An example of this approach is Korean fine dining restaurant Hansik Goo, designed by JJ Acuna/Bespoke Studio for award-winning chef Mingoo Kang. The vertical surfaces of the private rooms are influenced by the 14th century Bukchon Hanok Village in South Korea, while sliced white limestone and cast-in-place terrazzo form a unique floor pattern reminiscent of the concrete walls that protected Hanok dwellings (floors reminiscent of Soviet common surface) – era cultural institutions and universities) executed in a postmodern way. “It captures the essence of Seoul rather than the traditional Korean house aesthetic. Hansik Goo is unlike any Korean restaurant you can think of in Hong Kong,” explains Acuña. “We decided to be more poetic and atmospheric to it, rather than [it being the] Disneyification of Korea. “
Terrazzo is another element that seems to be ubiquitous in restaurant design, as Kevin Lim, chef and founding partner of OPENUU, the award-winning interdisciplinary design studio he runs with his wife Caroline Chou, says. “Terrazzo is everywhere. Growing up, we were used to seeing it in Hong Kong. A lot of stairs were built with it,” he said. Lim also laughs and recalls finding terrazzo on various lists of “interior design trends not to follow.”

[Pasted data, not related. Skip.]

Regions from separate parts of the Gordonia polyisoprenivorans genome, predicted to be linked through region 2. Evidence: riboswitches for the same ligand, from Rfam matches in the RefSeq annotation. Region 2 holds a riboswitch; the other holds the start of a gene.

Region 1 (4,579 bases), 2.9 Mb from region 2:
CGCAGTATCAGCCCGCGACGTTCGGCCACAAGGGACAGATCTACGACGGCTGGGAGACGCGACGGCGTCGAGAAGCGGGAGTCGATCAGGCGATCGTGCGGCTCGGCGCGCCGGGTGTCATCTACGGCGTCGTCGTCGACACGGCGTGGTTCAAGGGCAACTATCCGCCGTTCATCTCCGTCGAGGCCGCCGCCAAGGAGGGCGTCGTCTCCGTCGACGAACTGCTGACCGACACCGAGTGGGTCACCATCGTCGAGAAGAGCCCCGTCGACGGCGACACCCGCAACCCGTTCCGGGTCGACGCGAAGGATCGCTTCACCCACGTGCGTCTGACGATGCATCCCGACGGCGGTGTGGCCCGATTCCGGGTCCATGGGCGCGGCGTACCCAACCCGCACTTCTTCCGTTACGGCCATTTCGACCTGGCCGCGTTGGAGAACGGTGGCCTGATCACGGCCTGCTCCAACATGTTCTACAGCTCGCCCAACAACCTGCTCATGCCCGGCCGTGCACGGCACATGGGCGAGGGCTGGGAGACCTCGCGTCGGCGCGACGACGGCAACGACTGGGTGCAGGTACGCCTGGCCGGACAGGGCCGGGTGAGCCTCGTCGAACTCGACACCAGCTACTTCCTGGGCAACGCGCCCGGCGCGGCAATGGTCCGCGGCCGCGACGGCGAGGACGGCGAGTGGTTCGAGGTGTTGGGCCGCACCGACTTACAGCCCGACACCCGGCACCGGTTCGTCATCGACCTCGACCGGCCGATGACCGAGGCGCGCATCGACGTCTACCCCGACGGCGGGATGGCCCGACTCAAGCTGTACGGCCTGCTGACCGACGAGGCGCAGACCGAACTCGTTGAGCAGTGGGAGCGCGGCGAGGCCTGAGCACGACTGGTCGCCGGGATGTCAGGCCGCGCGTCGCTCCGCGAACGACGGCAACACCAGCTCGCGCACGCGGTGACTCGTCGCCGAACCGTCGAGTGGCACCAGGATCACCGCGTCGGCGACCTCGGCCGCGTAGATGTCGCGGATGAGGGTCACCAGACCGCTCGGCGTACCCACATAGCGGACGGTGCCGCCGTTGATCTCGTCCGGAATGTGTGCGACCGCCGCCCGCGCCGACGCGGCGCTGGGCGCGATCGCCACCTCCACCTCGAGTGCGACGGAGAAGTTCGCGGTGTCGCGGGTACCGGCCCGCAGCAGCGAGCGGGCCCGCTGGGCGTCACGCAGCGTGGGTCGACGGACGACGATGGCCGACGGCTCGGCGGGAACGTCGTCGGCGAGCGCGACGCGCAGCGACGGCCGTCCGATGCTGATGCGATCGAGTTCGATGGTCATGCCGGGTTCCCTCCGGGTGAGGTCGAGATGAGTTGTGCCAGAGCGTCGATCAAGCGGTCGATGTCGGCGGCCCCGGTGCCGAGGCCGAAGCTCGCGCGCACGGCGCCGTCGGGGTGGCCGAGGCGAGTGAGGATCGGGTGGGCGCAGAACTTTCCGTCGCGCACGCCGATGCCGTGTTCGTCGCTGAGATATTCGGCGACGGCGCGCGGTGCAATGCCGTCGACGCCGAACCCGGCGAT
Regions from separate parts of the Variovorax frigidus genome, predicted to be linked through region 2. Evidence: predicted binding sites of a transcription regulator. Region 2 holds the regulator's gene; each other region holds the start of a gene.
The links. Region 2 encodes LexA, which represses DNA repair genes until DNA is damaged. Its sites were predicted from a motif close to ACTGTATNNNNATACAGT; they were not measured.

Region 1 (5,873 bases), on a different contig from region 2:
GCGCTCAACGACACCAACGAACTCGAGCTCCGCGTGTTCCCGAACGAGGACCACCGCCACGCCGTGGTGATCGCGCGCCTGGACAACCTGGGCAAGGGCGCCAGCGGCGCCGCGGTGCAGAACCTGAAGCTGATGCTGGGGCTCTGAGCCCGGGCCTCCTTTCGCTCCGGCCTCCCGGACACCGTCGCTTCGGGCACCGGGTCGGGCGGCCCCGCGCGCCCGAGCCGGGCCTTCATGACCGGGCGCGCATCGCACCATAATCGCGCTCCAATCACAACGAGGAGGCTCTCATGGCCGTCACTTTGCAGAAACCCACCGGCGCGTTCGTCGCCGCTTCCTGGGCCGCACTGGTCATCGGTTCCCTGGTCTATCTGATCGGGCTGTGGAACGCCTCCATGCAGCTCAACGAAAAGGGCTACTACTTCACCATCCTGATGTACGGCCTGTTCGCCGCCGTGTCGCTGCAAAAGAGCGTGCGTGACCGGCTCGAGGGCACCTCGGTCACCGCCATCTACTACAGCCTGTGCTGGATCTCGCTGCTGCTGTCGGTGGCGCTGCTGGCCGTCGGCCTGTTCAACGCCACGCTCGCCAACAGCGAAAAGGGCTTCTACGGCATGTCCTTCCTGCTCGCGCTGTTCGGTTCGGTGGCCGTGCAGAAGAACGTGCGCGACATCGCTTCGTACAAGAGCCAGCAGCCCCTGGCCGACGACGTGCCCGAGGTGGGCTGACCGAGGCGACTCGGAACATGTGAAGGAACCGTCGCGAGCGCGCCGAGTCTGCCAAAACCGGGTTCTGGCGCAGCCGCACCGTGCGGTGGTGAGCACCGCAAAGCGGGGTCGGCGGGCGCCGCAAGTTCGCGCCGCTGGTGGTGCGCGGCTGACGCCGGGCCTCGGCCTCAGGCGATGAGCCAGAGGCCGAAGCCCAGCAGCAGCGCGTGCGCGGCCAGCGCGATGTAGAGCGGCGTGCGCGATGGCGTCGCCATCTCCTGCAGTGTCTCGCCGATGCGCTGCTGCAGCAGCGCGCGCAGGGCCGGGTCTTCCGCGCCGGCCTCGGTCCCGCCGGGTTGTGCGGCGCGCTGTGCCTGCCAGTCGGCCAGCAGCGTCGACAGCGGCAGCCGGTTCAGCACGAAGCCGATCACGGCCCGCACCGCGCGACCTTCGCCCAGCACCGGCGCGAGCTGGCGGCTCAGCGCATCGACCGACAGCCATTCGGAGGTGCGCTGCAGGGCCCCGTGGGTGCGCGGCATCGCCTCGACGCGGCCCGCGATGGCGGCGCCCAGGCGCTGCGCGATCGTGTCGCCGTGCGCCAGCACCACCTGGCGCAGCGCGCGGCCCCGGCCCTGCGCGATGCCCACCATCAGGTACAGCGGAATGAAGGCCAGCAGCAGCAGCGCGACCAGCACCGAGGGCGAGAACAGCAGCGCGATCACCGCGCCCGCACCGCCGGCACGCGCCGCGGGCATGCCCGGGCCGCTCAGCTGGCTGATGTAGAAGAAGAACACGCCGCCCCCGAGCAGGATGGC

For some, however, minimalism is still at the forefront of interior design trends.According to Yuki Yasukagawa, creative director at Design East International, “There is a trend towards simplicity, not over-decoration. [interiors], using self-explanatory materials such as stainless steel and clashing with concrete and translucent glass. Some of the on-trend projects at Design East are Yakiniku Ichiro in Jordan and Tenzushi in Wanchai.